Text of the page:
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Multi-Cultural Marketing (Tips on Localization)

Michele Kriegman
Sources:
2003, 'Multi-Cultural Marketing: What Can I Do Without Hiring a Consultant?,' First presented as an insert for a seminar on Multi-Cultural Marketing,  Morris County Chamber of Commerce, Morristown, New Jersey, October 30, 2003.

Multi-Cultural Marketing:
What Can I Do Without Hiring a Consultant?

(written by a consultant)

  1. Show up. Participate in community-based organizations and events so people get a chance to know you face-to-face. These are often designed to bring different ethnic groups together, like Morristown One Community or the Interfaith Food Pantry. Associations serving a single ethnic community can also be great resources if they are open to you. Not all are business-oriented specifically, but they are a chance to network and learn.

 

  1. Check out the local ethnic newspapers on sale in your area. They are a wealth of knowledge in identifying other businesses run by and/or serving that community. Examples: The Irish Echo, The Jewish News, Ukrainian Weekly, and many more. You might eventually consider placing an ad.

 

  1. Remember the old boys’ network. Your college alma mater’s alumni association and career services office can often put you in touch with alums who are active in an identifiable ethnic community or foreign country. Many are often willing to share some advice with a fellow graduate. This is especially true if you ever studied abroad: many overseas universities even have alumni chapters in the New York area. The “old boys’ network” of my women’s college was worth gold: when I started in broadcasting, it allowed me to meet Lynn Sherr, Cokie Roberts, and Linda Werthheimer. The alumni of the school where I studied abroad have given me introductions to companies where I might not otherwise have been as readily received.

 

  1. Be easy to communicate with. Consider having at least the first page of your website offered in the target language. Consider creating a flier, or having an existing one, translated into your target language. As an example, here’s one organization’s welcome page in English: www.njcreatives.org/index.htm and in Japanese: www.njcreatives.org/index_j.htm.

 

  1. Think globally, act locally: use the Internet.

A) Search engines like Google not only let you look for websites in a specific country (the U.S.) and in a specific language, they also provide free translations (into very weird sentences, as you'll see). If you give some thought to your searches, you can begin to research online news about your specific region and target audience.

B) Depending on your audience, having a website is the beginning to getting found if you know simple HTML, add meta tag descriptions and keywords yourself. This will be enough if yours is an unusual service or product. However, if you are in a very competitive field, consider hiring a specialist in SEO (search engine optimization). WARNING: Avoid spammers that promise to register you with “300,000” search engines. First of all, there aren’t that many search engines, and using this service may result in your site being blocked as a generator of spam by Internet “police” like Bigfoot.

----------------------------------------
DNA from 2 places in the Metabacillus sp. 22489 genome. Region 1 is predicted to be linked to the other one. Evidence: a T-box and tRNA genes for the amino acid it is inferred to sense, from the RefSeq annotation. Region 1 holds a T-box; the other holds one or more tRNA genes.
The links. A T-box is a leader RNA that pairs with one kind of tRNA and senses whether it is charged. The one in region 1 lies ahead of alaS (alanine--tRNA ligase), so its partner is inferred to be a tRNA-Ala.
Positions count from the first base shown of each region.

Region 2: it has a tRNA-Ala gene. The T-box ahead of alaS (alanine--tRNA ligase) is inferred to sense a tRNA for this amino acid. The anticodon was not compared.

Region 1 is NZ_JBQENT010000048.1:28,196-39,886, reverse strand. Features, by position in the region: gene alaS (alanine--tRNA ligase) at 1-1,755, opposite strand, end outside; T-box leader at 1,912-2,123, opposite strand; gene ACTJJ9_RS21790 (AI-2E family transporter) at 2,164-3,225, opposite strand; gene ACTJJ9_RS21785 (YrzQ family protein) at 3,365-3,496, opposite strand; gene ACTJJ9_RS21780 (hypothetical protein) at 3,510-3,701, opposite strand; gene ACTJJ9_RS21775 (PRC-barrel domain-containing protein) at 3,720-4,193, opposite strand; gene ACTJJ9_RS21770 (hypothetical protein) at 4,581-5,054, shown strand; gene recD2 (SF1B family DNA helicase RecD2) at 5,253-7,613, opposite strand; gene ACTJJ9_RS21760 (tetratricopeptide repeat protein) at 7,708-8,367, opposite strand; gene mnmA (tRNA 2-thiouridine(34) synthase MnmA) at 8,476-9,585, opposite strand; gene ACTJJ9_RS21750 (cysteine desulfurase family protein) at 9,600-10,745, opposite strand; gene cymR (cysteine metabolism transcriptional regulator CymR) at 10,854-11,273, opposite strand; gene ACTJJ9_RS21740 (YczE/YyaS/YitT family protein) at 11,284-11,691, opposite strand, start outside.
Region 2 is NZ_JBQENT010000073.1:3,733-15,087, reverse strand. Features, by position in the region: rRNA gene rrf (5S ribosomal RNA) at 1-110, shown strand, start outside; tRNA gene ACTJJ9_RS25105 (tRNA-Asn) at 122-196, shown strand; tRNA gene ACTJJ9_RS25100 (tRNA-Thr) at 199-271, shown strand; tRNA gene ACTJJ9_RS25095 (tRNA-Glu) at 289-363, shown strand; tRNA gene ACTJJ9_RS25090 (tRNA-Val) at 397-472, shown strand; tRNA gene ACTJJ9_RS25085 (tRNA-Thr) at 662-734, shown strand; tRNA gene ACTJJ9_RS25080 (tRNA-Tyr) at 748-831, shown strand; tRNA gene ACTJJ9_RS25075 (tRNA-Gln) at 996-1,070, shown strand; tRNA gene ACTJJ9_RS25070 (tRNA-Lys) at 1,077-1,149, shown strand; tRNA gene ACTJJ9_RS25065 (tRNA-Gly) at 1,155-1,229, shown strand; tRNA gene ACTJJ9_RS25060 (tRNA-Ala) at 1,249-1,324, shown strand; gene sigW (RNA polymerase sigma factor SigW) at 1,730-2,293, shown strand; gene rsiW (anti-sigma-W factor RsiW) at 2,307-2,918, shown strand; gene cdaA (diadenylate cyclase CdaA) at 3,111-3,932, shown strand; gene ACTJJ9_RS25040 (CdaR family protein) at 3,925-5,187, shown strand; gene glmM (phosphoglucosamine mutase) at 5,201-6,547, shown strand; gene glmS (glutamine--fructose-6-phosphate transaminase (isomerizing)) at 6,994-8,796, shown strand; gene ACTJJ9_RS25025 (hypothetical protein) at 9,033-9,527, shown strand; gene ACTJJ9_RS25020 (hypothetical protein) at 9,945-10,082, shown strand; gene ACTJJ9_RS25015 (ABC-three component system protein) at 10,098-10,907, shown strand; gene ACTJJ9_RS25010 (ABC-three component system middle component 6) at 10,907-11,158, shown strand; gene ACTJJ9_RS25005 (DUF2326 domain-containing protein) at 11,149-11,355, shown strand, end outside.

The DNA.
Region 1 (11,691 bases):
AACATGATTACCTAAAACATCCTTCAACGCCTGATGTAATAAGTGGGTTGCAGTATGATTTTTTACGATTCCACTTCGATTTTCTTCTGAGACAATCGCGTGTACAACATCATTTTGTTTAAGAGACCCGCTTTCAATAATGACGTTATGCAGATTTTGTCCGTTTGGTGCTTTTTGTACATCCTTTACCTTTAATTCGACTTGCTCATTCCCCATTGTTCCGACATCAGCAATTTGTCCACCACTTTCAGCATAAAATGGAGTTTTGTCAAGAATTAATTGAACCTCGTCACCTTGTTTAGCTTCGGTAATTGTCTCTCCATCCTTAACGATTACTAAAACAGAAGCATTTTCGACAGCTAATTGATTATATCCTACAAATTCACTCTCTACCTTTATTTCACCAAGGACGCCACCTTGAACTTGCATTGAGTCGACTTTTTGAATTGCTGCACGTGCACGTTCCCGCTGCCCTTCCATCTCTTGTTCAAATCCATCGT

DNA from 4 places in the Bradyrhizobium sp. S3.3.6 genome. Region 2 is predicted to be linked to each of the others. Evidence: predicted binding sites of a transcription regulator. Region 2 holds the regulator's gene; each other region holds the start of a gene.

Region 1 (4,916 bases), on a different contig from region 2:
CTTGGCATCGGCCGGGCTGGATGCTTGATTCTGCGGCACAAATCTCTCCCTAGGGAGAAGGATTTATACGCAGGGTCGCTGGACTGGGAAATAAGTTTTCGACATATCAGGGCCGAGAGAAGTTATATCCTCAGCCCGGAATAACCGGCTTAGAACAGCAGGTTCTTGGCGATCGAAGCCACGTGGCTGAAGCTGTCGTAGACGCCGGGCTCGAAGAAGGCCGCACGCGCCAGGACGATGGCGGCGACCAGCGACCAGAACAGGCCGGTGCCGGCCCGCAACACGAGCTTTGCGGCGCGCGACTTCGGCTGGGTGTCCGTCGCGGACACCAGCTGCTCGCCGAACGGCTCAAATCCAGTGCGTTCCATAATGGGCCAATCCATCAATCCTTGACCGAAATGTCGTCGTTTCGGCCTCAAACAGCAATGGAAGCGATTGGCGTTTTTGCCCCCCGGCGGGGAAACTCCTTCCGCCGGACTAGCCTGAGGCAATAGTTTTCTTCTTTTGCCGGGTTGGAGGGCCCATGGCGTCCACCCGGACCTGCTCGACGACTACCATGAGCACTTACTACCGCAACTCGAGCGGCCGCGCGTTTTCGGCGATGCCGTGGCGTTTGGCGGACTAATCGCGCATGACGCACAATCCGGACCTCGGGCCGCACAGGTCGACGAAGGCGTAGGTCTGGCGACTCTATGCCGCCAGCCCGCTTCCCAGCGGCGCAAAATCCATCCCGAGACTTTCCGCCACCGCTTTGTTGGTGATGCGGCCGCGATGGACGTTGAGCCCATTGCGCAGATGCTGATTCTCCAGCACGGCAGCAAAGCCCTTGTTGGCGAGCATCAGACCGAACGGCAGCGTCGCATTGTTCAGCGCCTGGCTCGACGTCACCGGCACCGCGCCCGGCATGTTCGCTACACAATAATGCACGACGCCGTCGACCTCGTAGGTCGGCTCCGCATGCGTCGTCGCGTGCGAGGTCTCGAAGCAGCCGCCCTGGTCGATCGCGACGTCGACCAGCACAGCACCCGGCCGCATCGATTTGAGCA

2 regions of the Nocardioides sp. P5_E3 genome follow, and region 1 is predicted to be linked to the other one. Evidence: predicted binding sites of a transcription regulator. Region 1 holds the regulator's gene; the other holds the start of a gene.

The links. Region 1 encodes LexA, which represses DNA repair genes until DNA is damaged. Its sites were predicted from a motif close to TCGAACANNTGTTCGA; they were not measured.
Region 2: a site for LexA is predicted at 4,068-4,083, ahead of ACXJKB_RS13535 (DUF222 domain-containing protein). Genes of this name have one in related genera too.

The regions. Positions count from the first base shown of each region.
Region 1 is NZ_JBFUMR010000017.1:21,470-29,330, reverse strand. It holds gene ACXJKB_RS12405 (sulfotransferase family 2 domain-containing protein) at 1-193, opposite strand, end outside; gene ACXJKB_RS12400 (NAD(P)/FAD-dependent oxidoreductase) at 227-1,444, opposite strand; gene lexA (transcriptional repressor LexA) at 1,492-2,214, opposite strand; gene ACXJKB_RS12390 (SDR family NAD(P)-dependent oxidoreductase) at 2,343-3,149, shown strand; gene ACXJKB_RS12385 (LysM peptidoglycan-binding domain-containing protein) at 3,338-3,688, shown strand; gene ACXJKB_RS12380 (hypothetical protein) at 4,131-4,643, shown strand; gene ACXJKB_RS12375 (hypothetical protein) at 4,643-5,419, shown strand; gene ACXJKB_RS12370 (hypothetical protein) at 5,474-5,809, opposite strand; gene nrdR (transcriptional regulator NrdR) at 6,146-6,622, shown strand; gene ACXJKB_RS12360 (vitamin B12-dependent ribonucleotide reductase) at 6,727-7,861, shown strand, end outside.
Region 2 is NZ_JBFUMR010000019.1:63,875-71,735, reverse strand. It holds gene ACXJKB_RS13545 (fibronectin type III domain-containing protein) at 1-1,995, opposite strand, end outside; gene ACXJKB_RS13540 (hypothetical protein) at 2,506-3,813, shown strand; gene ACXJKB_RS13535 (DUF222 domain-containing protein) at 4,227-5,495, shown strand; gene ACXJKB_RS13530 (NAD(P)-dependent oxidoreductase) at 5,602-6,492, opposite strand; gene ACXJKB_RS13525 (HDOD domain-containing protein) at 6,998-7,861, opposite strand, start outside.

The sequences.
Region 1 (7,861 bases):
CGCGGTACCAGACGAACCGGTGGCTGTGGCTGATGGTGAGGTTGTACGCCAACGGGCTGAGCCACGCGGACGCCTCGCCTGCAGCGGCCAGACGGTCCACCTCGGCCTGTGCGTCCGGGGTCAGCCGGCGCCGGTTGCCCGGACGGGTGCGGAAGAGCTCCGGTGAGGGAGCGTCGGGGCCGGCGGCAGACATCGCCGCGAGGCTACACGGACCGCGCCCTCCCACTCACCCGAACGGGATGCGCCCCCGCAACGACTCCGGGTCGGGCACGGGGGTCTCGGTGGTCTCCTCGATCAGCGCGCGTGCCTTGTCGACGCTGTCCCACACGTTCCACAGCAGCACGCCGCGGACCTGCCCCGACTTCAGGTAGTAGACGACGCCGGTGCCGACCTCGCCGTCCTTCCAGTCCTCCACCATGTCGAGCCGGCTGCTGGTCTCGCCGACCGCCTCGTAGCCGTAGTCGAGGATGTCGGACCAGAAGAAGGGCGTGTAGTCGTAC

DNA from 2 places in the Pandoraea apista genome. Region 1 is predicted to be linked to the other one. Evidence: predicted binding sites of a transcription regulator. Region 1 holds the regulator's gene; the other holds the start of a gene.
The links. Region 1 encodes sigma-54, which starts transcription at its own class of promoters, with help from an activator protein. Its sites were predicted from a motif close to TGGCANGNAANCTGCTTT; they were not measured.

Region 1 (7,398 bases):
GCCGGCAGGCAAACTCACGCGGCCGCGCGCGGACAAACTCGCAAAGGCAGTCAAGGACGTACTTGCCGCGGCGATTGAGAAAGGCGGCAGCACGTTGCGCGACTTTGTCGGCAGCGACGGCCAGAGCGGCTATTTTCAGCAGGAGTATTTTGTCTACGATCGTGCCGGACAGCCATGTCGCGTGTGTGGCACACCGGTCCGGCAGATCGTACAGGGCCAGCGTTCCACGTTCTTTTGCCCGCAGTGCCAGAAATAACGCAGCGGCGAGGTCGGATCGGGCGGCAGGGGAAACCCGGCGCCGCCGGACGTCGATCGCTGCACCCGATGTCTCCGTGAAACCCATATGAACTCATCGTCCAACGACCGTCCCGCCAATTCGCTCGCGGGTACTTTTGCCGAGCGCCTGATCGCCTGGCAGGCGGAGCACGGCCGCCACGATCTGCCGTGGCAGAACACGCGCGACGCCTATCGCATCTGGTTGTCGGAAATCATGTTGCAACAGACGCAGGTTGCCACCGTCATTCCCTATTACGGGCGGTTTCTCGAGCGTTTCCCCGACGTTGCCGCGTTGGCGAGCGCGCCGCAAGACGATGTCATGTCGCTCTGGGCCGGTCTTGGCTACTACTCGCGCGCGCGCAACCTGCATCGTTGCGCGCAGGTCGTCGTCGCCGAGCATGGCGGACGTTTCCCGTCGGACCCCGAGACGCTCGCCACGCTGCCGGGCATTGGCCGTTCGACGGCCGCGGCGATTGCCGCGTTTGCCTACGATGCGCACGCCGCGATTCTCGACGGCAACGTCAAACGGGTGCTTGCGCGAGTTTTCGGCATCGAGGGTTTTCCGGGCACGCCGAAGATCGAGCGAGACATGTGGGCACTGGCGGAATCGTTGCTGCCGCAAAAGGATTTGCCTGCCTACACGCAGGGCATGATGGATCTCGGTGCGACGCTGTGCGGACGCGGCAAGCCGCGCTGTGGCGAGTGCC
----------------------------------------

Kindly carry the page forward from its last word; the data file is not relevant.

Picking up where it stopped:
C) Translating an entire website into a target language can be pricey (but may be worthwhile). Translating a single page is not. If you have at least one web page translated into a target language, you can then register that page with the corresponding version of Yahoo or Google, often for free. Example: Have your website translated into Spanish, register it with the Spanish version of these search engines that are linked from the English ones, and you can reach a Hispanic audience here and abroad.

 

  1. Know your market. The money spent on well-run focus groups may save you from costly mistakes later if you want to launch a major campaign. Professional market research into specific demographic trends is useful background for planning marketing strategy.

 

  1. Remember it’s okay to be American. There is such a thing as trying too hard. One American chef hoped to impress South East Asian clientele by offering deserts made with tropical fruits that were familiar to them like pineapple, mango and papaya. Despite his cultural sensitivity, he was a flop until one disappointed patron explained that they had come to his restaurant specifically in hopes of trying “exotic” American flavors like apples, pears and blueberries. Often it is your American expertise in a particular field that makes your company valuable to a given ethnic community.

* View more multi-ethnic marketing information and statistics at Multi-Ethnic Marketing Notes.

 

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